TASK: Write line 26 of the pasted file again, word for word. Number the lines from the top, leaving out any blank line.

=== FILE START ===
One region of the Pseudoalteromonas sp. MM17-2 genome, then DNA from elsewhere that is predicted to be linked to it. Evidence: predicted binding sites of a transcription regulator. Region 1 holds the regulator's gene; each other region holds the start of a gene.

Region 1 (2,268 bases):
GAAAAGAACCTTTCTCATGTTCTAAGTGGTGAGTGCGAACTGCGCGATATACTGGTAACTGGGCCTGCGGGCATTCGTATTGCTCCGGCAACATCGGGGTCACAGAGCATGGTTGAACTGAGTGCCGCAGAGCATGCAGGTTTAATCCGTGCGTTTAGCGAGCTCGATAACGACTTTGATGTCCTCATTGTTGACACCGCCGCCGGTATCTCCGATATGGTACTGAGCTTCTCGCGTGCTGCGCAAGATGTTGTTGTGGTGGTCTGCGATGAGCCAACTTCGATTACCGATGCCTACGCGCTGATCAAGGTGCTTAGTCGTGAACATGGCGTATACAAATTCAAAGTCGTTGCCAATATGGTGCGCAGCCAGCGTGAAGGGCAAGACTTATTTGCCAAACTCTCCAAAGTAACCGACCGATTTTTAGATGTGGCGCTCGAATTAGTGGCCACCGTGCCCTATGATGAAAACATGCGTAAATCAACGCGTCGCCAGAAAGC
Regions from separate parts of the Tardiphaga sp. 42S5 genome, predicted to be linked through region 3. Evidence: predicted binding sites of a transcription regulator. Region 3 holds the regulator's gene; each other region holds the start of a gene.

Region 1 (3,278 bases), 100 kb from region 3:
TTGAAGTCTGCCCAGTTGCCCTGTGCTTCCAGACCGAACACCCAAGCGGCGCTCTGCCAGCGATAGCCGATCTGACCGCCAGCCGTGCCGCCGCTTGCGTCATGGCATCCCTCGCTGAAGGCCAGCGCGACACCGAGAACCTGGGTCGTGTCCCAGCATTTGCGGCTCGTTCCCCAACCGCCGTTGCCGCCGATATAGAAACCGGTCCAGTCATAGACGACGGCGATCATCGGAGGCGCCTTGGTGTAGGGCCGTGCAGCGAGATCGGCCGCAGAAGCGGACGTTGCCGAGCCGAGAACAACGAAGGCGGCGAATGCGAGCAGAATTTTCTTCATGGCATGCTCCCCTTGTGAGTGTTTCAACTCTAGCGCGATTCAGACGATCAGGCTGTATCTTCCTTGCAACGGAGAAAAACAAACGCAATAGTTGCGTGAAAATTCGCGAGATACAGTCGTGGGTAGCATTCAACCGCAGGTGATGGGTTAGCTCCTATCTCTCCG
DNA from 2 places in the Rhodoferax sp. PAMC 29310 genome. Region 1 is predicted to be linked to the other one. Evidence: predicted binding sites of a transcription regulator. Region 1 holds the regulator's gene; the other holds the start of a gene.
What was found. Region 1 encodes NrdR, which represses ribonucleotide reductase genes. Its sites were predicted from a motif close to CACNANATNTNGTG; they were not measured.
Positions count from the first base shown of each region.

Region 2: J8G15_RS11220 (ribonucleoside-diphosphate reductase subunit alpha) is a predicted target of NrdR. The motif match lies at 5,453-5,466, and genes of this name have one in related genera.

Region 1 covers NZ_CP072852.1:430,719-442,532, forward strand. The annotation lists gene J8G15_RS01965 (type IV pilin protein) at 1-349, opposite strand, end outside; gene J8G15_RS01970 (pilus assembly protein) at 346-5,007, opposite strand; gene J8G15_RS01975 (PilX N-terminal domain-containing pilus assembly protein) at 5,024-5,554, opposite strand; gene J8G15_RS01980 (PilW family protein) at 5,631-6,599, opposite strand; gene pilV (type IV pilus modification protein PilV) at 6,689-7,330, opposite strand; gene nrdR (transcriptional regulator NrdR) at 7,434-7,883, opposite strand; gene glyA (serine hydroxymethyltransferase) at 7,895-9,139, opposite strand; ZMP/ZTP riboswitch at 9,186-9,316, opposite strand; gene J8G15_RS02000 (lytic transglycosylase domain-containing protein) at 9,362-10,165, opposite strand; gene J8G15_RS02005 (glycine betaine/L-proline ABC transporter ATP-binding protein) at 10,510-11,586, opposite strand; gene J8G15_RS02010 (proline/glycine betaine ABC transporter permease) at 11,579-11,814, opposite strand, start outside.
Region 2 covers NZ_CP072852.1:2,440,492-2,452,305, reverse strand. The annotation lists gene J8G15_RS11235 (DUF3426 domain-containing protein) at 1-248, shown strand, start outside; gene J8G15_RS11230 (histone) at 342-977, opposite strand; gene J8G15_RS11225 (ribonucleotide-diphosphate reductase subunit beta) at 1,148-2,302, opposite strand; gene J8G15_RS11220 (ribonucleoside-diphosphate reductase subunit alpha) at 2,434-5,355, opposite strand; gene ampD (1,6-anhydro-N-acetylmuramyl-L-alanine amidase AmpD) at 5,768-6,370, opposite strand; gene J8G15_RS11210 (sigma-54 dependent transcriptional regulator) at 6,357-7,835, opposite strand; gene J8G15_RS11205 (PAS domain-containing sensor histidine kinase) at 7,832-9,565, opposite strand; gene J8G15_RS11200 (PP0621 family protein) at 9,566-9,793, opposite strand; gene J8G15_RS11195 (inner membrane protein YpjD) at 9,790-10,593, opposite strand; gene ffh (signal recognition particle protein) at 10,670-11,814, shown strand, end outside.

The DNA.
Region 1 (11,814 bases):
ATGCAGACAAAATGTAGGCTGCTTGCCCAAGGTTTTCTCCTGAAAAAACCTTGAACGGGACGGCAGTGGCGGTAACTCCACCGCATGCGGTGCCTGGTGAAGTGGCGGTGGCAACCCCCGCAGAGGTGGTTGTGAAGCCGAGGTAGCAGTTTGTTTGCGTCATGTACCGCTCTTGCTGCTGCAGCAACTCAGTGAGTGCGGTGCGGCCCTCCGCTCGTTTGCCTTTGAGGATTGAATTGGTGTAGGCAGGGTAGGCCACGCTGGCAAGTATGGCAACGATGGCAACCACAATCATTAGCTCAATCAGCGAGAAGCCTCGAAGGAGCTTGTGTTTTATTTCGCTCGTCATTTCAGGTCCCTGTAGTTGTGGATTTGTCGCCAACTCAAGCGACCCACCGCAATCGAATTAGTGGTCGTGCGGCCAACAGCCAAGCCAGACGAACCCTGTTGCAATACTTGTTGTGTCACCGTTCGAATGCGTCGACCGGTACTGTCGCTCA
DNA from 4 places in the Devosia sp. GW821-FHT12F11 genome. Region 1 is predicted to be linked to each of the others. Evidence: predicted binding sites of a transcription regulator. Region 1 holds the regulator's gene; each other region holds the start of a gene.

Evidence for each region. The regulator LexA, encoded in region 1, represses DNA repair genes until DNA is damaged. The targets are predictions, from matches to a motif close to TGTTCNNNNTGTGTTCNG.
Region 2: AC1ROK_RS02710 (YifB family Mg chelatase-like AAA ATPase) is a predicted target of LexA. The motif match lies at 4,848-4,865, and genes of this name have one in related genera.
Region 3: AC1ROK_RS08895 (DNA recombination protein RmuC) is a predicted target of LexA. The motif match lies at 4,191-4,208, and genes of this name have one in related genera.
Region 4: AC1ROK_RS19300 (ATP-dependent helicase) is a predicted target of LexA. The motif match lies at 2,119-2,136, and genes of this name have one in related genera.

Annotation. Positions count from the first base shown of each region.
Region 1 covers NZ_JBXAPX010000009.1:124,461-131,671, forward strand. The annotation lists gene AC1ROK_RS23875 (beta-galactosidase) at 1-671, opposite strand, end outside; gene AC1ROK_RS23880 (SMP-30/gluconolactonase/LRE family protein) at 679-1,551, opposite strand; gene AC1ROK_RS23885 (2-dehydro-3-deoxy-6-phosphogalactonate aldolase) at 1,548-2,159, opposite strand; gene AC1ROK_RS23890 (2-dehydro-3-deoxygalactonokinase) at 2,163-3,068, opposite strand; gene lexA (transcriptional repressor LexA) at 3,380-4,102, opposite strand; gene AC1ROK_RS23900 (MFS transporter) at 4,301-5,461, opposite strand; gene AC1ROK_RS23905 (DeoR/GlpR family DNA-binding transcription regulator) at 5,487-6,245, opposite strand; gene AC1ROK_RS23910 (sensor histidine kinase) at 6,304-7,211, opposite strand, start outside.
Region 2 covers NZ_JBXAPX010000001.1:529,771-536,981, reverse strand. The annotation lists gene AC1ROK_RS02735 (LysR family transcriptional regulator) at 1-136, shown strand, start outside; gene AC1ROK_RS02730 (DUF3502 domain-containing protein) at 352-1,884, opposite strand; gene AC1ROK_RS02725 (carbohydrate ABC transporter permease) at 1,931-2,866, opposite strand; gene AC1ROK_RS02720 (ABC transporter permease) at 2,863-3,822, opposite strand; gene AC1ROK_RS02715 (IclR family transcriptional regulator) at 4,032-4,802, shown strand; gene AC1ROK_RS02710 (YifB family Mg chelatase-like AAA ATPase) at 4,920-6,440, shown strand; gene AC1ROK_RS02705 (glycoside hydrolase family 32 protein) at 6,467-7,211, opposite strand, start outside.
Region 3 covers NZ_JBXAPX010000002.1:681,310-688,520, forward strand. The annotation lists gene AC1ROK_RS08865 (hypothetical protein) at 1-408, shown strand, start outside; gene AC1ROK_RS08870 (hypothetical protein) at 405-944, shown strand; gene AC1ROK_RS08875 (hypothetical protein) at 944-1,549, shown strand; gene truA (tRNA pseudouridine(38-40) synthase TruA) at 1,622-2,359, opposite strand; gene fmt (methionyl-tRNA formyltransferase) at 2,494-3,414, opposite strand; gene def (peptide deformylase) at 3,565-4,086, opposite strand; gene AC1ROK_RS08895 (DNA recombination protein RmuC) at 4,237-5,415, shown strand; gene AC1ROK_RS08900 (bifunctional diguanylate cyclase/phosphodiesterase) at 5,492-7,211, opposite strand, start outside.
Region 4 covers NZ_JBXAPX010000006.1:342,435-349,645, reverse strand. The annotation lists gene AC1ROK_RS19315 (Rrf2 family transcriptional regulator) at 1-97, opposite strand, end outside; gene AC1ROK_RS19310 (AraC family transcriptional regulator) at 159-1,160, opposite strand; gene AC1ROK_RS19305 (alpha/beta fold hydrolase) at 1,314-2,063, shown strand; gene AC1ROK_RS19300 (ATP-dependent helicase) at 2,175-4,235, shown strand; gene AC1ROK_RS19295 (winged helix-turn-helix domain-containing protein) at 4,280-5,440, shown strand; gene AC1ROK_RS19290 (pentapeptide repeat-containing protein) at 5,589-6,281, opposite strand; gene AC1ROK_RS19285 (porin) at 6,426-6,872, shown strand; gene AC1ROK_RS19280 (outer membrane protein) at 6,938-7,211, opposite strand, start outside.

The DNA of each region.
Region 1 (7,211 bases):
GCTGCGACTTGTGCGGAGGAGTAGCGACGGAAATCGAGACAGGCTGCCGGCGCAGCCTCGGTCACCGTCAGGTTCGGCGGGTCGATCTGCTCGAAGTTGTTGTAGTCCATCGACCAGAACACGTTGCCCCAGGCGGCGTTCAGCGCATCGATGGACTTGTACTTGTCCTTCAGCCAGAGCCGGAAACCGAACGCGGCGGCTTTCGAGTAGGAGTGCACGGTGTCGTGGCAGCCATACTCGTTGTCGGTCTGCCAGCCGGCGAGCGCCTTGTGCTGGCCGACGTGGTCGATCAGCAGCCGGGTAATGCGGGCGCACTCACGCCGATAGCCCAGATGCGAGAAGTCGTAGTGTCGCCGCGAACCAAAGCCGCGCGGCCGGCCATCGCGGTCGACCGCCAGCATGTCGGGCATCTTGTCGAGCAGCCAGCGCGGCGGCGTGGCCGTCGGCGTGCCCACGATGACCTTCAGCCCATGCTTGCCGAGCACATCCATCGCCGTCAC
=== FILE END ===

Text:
The DNA of each region.